"Cześć, dzień dobry."
Translation:Hello, good morning.
Please some native make this clear to me: I lived in Poland for almost a year and I NEVER figured out the point of the day where you switched from dzień dobry to dobry wieczór. When can you use one and the other?
The difference is very flexible. It's bit like "dzień dobry" would be the most general, appropriate for all times and "dobry wieczór" more specific - only in the evening. I read that according to etiquette we should use dzień dobry till it's dark and if we're inside and don't know if it's already dark - till 5pm.
The boundary is very flexible, it is not very awkward to use one or another around sunset.
I've heard 'dzień dobry' at all times of the day and night, though 'dobry wieczór' is more common in the evening (or actually, from maybe 6pm to ... dawn?)
Is this a usual combination? Does dzień dobry carry its literal meaning, or is it mainly a polite greeting?
sometimes the software allows you to answer dzien dobry as hello, sometimes as good morning, can someone fix this please :)
Cześć is a mostly informal greeting you say to people you know, and you're "na ty" with.
Dzień dobry is more formal, for people you either don't know, are higher in the social hierarchy, or for other reason you're "na pan" with, or in general when you want to sound formal.
so there is no actual Good morning in Polish?.. The phrase is the same for morning and day/afernoon?..
You can use "dzień dobry" all through the day (it's ok also in the evening), "dobry wieczór" only in the evening. It's more flexible than in English or other languages. If some one greets you with "dzień dobry" even at 9PM is ok. And you can answer also "dzień dobry" or "dobry wieczór". More informal - "cześć" can be also used all through the day.
Is there a difference in pronunciation between "cz" and "ć" or is there some spelling rule about when to use one or the other that I am not aware of?
to a native speaker those are two different sounds. you form your mouth differently and place tongue in different places.
Cześć! Why is good morning "dzień dobry" and good evening "dobry wieczór"? I mean why change the position of "dobry"?
The reason is not logical or meaning - it's just the history of the language. The orgins of the greetings are prayers. It used to be said "Boże wam daj dobry dzień'' (let God give you a good day) or „Pan Bóg daj dobry wieczór'' (let God give [you] a good evening). Then they were reduced, and then around 2nd half of 17th century the word sentence was changed (and it was wieczór dobry) but then the old form (dobry wieczór) got back, but "dzień dobry" stayed in this new way.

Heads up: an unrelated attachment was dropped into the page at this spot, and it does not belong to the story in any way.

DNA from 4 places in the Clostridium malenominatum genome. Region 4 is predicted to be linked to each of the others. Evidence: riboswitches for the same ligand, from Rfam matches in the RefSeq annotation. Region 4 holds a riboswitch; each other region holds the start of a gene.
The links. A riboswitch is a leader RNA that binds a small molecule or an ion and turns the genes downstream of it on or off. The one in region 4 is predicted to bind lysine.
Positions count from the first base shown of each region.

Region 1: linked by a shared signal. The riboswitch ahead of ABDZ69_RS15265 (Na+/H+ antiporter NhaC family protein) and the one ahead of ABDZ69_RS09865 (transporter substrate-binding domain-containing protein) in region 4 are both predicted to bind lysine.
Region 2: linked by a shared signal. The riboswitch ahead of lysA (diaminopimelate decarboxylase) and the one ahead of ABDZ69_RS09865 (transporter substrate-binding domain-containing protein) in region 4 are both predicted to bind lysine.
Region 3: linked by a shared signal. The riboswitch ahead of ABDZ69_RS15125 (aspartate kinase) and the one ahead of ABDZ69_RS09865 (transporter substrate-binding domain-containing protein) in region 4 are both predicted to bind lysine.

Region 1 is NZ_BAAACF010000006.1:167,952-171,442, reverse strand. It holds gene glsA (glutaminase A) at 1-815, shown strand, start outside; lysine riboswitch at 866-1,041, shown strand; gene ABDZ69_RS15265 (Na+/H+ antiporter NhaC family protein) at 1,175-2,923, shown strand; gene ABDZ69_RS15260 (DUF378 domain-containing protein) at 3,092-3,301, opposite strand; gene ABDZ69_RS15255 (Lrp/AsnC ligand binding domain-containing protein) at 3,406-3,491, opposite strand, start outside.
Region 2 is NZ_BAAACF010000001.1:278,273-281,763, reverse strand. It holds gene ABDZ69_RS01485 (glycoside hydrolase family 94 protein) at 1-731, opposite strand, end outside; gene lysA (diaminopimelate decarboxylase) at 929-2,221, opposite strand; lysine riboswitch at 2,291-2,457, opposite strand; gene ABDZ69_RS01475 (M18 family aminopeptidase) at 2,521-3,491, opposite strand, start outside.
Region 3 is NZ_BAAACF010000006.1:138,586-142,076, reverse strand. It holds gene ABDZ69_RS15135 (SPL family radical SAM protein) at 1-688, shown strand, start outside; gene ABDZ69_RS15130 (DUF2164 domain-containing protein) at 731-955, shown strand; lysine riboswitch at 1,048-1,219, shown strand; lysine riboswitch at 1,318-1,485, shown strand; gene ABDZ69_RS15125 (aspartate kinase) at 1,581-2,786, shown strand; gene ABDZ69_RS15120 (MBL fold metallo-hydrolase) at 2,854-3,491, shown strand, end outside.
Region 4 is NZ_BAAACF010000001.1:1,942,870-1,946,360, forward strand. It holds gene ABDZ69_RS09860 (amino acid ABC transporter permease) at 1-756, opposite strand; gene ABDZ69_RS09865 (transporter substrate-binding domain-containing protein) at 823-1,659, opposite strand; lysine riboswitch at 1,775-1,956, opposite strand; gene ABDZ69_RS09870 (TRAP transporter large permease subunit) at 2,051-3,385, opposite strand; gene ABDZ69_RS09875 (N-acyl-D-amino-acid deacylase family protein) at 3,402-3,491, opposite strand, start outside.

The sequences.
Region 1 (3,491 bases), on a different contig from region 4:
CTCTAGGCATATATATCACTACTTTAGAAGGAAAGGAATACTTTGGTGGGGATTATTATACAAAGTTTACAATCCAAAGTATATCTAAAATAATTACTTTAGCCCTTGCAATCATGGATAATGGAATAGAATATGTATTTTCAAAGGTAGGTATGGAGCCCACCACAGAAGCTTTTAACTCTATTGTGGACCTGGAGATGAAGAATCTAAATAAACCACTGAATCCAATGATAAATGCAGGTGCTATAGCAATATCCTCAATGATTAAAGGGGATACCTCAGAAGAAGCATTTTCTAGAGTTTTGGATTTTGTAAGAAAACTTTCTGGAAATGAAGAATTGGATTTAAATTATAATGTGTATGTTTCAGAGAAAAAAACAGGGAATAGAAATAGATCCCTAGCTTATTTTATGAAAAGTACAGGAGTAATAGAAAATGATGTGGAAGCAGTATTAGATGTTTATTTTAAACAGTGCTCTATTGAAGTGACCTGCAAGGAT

There's no need to say "Cześć" and "Dzień dobry" in the same sentence. It sounds very strange.
The "strangeness" doesn't matter. What matters is the vocabulary it is teaching.
Of course it does. Usage is a major part of language, and it's just as easy to give good examples of usage as bad ones.
Indeed, it's a nonsensical combination (though I can image it's used if, say, you enter a room and say cześć to some people - like kids - and dzień dobry to others)
Why is the adjective after the noun in this expression? I thought that in Slavic languages the adjectives are generally before the noun? Is it an exception or what's the reason for this?
1) It's a greeting, treat it as a set phrase. We have dzień dobry-dobty wieczór- dobranoc (good day-good evening- goodnight ) each one is deifferent than other
2) In Polish adjectives are generally before noun but there are many situations where adjective can be after a noun - you can treat them as exceptions or "set phrases", but there is a rule for it. (when they determine the thing, make them distinct form others, and not just describe them), I'm not sure if dzień dobry is example of this rule. more like "niedzwiedź polarny"=polar bear
Can someone explain to me why it is "Dzien dobry" and not "Dobry dzien." I remember my grandmother saying it as "Dobry dzien," but of course she might be wrong as she never lived in Poland and only had learned some Polish from her mother. Sorry and thank you!
Well... it's just the convention. There isn't really any interesting, satisfying answer. "Dobry dzień" would actually be more logical, but if I said that, that would sound like some kind of a weird, small linguistic joke, like trying to greet someone in Czech.
From my experience Cześć is Hi! or Bye! and Dzień dobry is Hello (replacing good morning and good afternoon - a good literal equivalent to "G'day" in Australia) --replaced by "Dobry wieczór" just as any English native speaker would switch to Good evening - there's no set rule on time or whether the sun has gone down.
Dzień dobry 'doubles' as Good morning or Good afternoon, but IS NOT either - just G'Day?
Well, I would rather say that "Dzień dobry" is both "Good [morning/afternoon]", and "hello"... it's hard to say what it is, it's definitely not as formal as "dzień dobry", but it's also not informal... it's something in between. But we'd say that it's closer to "cześć".
Neither. It's [d͡ʑɛ̝̃ɲ], hard to compare to any English word. The first sound is palatalized, then you have a clear 'e' and n is also palatalized.
Would you use "dobry wieczór" as a greeting, or more as a goodbye?
If I was saying Good Evening to someone in English, it would typically be in a greeting. Is it the same here?
Yes, (almost) only as a greeting. You could perhaps say "Dobrego wieczoru" (which implies something like "(Życzę ci) dobrego wieczoru" = "(I wish you a) good evening") for a goodbye - but that doesn't seem common to me.
Does duolingo pronounce this wrong? I've checked online and Polish people pronounce it with an English sounding e